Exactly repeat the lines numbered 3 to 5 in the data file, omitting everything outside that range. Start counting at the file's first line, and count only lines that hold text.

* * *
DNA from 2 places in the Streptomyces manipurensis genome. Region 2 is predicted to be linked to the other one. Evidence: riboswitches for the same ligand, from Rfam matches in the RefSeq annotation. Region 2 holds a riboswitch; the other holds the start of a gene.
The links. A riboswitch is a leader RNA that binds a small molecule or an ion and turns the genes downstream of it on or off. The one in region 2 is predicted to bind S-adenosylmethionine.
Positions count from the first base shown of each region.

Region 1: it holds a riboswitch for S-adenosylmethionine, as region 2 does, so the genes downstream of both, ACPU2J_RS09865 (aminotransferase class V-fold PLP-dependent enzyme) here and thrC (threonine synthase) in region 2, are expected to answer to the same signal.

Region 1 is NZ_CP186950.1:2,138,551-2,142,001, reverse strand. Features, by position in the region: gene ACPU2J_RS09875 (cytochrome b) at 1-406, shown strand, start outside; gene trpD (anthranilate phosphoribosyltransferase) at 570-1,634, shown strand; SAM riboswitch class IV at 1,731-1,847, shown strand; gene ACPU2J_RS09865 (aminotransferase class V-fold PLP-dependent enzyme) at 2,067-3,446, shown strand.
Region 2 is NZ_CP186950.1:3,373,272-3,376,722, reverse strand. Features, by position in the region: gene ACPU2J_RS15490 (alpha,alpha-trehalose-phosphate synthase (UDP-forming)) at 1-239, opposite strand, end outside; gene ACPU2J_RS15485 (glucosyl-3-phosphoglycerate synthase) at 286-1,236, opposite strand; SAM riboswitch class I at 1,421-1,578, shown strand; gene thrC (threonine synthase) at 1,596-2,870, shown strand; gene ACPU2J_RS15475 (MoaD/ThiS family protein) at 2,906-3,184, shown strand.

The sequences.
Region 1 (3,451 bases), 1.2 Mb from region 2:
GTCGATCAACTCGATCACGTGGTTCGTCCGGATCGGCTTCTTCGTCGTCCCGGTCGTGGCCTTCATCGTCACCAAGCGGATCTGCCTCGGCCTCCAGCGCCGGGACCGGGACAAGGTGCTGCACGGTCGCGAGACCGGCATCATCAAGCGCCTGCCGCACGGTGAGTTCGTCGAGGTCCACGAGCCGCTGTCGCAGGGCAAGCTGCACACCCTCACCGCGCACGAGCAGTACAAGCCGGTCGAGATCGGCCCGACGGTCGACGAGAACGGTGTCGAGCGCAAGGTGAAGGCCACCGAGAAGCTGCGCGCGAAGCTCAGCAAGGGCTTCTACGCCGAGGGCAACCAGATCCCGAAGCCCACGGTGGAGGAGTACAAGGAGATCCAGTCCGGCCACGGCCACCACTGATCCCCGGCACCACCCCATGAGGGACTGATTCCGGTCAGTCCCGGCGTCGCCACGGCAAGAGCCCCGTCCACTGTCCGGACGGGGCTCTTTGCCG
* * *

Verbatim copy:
Positions count from the first base shown of each region.

Region 1: it holds a riboswitch for S-adenosylmethionine, as region 2 does, so the genes downstream of both, ACPU2J_RS09865 (aminotransferase class V-fold PLP-dependent enzyme) here and thrC (threonine synthase) in region 2, are expected to answer to the same signal.

Region 1 is NZ_CP186950.1:2,138,551-2,142,001, reverse strand. Features, by position in the region: gene ACPU2J_RS09875 (cytochrome b) at 1-406, shown strand, start outside; gene trpD (anthranilate phosphoribosyltransferase) at 570-1,634, shown strand; SAM riboswitch class IV at 1,731-1,847, shown strand; gene ACPU2J_RS09865 (aminotransferase class V-fold PLP-dependent enzyme) at 2,067-3,446, shown strand.